Lardil is a language from northern Australia in the Tangkic family, which have genetic affiliation with the non-Pama Nyungan languages of Arnhem Land, but long term contact with Pama Nyungan languages led to morphological and lexical borrowing, and a 'typological convergence ... away from the non-Pama-Nyungan headmarking, prefixing type to a fairly typical Pama-Nyungan type ... (Evans, 1995: 30, 38).
Languages from the North Wellesley Islands and adjoining mainland include Lardil (G38), Yukulta G34, Kayardild G35 and Yangkaal G37 which O'Grady - Voegelin - Voegelin (1966) classified in the 'Tangkic' group (tangka means 'person' in all four languages).
Evans classifies Kayardild G35 and Yangkaal G37 as dialects of one language (South Wellesley), while Yukulta (G34) and Nguburindi G19 are dialects of a separate, but closely related language (Mainland). Lardil (Mornington Island) is further removed,having a historical relationship with Proto-Tangkic (1995:9, 12).
Lardil (G38) incorporates a special speech variety called Demiin (G38) for use in particular occasions. Demiin (or: Damin) utilises a particular phonological range, and consist of a hundred or so word stems which exhibit highly abstract semantics to express the complex range of concepts spoken about in Lardil (Hale and Nash, 1997:247-8).
Blake defines the Tangkic group (Yukulta (G34) Lardil, G38, Kayardild G35) as non-Pama-Nyungan languages, based on the pronoun forms (1988:39).
Ash describes Lardil as Pama Nyungan (1997:7).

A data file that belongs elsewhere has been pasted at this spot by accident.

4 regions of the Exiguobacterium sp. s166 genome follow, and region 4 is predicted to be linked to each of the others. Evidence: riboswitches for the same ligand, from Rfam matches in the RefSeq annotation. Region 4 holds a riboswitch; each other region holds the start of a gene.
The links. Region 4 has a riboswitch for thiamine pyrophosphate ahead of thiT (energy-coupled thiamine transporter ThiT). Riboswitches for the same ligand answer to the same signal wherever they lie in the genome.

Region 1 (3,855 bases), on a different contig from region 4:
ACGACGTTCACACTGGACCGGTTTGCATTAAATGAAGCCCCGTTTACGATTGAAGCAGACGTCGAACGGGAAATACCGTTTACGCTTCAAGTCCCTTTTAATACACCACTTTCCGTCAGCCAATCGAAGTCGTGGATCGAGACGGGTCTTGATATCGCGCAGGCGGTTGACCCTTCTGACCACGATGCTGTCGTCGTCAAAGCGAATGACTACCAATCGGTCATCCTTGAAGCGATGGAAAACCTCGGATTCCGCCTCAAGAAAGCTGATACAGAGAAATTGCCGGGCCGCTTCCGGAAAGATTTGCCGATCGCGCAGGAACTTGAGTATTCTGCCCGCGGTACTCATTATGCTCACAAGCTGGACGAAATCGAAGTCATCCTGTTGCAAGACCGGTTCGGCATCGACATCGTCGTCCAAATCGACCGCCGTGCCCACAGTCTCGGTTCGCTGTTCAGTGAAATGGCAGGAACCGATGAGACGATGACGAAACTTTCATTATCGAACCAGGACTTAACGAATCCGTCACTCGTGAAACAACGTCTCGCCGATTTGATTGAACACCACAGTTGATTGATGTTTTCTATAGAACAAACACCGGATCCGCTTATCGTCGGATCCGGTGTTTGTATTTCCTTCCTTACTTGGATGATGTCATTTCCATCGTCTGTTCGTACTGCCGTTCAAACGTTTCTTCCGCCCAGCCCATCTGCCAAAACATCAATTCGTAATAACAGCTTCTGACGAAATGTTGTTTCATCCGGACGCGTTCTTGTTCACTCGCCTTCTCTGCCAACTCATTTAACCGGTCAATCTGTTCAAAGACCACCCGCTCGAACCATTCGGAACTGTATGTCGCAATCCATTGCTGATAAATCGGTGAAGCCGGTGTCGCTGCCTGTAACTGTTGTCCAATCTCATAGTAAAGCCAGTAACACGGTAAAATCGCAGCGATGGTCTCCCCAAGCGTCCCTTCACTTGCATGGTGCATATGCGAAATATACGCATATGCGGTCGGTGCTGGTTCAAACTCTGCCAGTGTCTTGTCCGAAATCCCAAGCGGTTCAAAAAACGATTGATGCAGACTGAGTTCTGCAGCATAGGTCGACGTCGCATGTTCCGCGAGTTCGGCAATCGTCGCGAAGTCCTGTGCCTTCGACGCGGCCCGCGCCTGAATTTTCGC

The northern Wellesley Islands, extending south to include the northern half of Denham Island (Harvey AILEC 0802).
Mornington Island and the shore of Appel Channel on Denham Island (Tindale 1974).
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Speaker numbers were measured differently across the censuses and various other sources listed in AUSTLANG. You are encouraged to refer to the sources.
Speaker numbers for ‘NILS 2004’ and ‘2005 estimate’ come from 'Table F.3: Numbers of speakers of Australian Indigenous languages (various surveys)' in 'Appendix F NILS endangerment and absolute number results' in McConvell, Marmion and McNicol 2005, pages 198-230 (PDF, 2.5MB).
Klokeid, Terry. 1976. Topics in Lardil grammar, MIT: PhD.
Ngakulmungan Kangka Leman. 1997. Lardil dictionary : a vocabulary of the language of the Lardil people, Mornington Island, Gulf of Carpentaria, Queensland : with English-Lardil finder list. Gununa, QLD: Mornington Shire Council.